DALBERGIA SISSOO ROXB: MONOGRAPHHTML Full Text
DALBERGIA SISSOO ROXB: MONOGRAPH
Sabira Sultana *1, Hafiz Mohammad Asif 2, Naveed Akhtar 1 and Naheed Akhtar 2
University College of Conventional Medicine 1, Faculty of Pharmacy & Alternative Medicine, The Islamia University of Bahawalpur, Bahawalpur, Pakistan.
Department of Eastern Medicine and Surgery 2, Faculty of Health & Medical Sciences, The University of Poonch, Rawalakot, AJ & K, Pakistan.
ABSTRACT: In traditional medicinal trees, Dalbergia sissoo is a popular species around the world. It has been used for the therapeutic purpose from thousands of years, and now there is a growing demand for plant-based medicines, health products, pharmaceuticals, and cosmetics. Dalbergia sissoo is a widely growing plant which is used traditionally as anti-inflammatory, antipyretic, analgesic, anti-oxidant, anti-diabetic and as an antimicrobial agent. Several chemical constituents have been isolated and identified from different parts of the plant belonging to the category of alkaloids, glycosides, flavanols, tannins, saponins, sterols and terpenoids. Compounds isolated from Dalbergia sissoo like an isoflavone, biochanin is a potent chemotherapeutic cancer preventive agent with a distinct estrogenic activity. D. sissoo possesses several pharmacological activities; however, it is essential that more clinical and pharmacological studies should be conducted to investigate the unexploited potential of this plant. A review of plant description, phytochemical constituents present, traditional uses and pharmacological activities of Dalbergia sissoo are given in the present article.
Dalbergia sissoo, Traditional uses, Phytoconstituents, Pharmacological activities
INTRODUCTION: Dalbergia sissoo, commonly known as Indian Rosewood, is a deciduous tree, also known as sisu, Sheesham, tahli and Tali. It is native to the Indian Subcontinent and Southern Iran. Dalbergia sissoo is the state tree of Punjab state (India) and the provincial tree of Punjab province (Pakistan). It is found growing along river banks below 900 meters (3,000 ft) elevation but can range naturally up to 1,300 m (4,300 ft).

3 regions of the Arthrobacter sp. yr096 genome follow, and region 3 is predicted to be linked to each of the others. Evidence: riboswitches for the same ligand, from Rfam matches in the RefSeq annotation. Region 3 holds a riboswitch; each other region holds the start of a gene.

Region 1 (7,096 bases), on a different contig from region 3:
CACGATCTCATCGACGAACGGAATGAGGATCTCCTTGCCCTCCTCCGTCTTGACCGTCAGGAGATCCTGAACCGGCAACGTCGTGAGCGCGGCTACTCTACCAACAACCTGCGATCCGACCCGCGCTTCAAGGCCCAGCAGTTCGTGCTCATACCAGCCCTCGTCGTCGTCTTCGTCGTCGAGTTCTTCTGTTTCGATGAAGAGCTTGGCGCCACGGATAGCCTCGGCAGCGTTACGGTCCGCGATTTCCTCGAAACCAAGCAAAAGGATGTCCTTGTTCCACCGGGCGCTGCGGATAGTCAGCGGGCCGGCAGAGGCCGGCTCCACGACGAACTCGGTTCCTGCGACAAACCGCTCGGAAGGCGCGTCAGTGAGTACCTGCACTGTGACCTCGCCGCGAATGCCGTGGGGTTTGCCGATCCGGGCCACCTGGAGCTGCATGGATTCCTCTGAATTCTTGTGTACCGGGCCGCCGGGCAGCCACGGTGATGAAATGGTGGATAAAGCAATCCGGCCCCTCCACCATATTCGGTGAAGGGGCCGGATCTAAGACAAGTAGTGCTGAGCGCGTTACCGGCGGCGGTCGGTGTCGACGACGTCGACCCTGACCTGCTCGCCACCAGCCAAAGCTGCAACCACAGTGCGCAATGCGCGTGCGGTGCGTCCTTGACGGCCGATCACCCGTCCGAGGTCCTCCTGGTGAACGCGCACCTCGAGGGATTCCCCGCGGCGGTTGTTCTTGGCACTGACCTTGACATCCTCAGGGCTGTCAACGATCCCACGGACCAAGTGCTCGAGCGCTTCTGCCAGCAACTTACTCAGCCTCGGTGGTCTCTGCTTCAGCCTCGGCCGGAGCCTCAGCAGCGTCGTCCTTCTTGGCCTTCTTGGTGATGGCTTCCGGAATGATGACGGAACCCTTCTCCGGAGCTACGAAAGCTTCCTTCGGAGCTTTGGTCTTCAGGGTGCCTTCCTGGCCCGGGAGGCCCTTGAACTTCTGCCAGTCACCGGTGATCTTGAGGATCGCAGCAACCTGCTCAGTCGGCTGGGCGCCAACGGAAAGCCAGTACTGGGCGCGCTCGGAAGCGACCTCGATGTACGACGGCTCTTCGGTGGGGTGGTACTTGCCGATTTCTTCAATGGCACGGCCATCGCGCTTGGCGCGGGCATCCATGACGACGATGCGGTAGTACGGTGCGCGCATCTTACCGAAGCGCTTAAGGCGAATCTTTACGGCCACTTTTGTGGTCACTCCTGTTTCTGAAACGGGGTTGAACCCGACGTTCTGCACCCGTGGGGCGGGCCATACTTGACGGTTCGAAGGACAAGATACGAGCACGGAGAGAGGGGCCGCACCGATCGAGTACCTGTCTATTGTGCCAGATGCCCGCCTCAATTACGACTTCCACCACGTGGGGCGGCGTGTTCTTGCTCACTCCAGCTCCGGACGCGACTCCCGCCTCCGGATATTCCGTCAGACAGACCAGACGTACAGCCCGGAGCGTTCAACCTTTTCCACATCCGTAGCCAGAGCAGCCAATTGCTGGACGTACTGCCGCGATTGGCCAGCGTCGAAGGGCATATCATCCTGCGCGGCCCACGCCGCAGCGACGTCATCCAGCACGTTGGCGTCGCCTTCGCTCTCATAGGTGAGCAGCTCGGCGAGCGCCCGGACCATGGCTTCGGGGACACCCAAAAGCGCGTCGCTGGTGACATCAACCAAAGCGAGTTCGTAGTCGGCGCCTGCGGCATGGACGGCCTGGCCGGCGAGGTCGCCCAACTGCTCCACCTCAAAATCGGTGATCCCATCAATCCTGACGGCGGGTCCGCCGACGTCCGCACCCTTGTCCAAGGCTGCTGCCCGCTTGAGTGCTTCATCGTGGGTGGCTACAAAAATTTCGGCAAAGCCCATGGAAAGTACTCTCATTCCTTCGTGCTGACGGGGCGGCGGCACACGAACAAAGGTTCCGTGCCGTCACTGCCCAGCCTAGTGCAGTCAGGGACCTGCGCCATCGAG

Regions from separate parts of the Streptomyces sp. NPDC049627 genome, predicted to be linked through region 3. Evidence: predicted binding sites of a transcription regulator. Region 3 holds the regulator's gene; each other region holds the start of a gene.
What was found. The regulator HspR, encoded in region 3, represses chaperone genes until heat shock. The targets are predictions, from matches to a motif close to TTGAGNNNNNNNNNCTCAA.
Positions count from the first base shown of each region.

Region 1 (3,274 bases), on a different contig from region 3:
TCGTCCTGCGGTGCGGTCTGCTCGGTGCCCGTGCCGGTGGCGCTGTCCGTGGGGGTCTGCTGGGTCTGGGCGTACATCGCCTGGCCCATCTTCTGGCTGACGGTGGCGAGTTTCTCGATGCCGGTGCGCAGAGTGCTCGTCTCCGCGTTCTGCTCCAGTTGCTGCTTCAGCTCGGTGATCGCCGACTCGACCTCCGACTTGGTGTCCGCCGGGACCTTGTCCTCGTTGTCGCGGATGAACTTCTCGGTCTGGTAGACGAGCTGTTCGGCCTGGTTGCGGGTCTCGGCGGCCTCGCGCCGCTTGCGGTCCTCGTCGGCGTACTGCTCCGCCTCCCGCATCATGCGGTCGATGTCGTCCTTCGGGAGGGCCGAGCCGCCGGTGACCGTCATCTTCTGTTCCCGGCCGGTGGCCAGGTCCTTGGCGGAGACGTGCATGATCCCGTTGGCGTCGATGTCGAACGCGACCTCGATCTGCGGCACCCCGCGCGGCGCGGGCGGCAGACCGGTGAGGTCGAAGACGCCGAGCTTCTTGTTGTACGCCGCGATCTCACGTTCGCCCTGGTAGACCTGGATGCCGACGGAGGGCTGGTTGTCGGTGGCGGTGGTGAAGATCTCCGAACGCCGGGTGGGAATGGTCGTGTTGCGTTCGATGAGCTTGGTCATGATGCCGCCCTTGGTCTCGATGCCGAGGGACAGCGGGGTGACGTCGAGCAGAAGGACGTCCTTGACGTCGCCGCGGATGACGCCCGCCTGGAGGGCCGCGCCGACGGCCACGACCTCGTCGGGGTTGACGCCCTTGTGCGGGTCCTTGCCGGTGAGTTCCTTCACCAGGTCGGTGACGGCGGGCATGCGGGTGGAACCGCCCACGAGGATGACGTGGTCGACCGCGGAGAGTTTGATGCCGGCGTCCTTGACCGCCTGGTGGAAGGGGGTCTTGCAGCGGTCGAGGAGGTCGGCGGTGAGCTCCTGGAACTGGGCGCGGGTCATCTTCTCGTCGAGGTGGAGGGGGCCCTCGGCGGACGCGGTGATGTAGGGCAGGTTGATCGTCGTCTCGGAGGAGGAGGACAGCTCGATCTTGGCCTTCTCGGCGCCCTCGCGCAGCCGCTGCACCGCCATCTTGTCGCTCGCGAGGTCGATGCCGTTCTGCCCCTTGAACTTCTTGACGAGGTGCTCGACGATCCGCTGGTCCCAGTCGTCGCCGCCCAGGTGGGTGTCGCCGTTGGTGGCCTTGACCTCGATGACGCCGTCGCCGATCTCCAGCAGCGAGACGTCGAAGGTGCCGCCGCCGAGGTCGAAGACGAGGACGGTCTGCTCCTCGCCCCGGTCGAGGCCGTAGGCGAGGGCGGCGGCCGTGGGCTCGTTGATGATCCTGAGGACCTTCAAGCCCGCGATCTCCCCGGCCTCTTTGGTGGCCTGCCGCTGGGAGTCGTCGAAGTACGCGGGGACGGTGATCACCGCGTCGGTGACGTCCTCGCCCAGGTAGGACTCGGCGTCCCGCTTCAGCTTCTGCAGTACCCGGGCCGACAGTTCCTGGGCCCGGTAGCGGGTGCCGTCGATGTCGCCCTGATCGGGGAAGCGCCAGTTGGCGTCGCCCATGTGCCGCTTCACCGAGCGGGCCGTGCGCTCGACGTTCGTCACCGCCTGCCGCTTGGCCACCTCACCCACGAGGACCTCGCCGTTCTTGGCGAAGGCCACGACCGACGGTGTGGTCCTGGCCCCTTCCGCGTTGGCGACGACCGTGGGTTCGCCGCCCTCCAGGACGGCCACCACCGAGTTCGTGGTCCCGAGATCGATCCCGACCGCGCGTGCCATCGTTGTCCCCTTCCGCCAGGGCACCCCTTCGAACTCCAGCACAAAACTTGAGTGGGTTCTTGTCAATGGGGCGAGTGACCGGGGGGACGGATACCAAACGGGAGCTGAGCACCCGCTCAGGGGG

It can withstand average annual rainfall up to 2,000 millimeters (79 in) and droughts of 3-4 months. It prefers soils from pure sand and gravel to rich alluvium of river banks. Shisham can grow in slightly saline soils. Seedlings are intolerant of shade 1.
Taxonomical Classification: 2
Species: D. sissoo
Binomial Name: Dalbergia sissoo DC.
Synonyms: Amerimnon sissoo (Roxb.) Kuntze, Coroya Pierre, Amerimnon P. Browne, Ecastaphyllum P. Browne, Miscolobium Vogel, Triptolemea Mart. 3.
Common Names: Sanskrit (Shinshapa, aguru), English (Indian Rosewood, Bombay Blackwood), Hindi (Shisham, sissu, sisam), Tamil (Sisso, gette), Bengali (Shishu), French (Ébénier juane), Arabic (Arabic) 3.
Botanical Description: Dalbergia sissoo is a medium to large size deciduous tree. It is of about 25 meters high with grey-yellow trunk, longitudinal crack, and downcast twig. Leaves are leathery, pinnately compound, alternate leaflets, petiolated leaf stalk, measures about 15 cm long, each leaflet most comprehensive at the base, to 6 cm long with a fine pointed tip. Flowers are whitish to pink, fragrant, nearly sessile, and in dense clusters. Pods are oblong, flat, thin, strap-like 4–8 cm long, 1 cm wide and light brown Fig. 1 and 2. They contain 1–5 flat bean-shaped seeds 8–10 mm long. It has a long taproot and numerous surface roots which produce suckers. Young shoots are downy and drooping; stems have light brown to dark grey bark up to 2.5 cm (0.98 in) thick, shed in narrow strips, large upper branches support a spreading crown Fig. 1 and 2 1.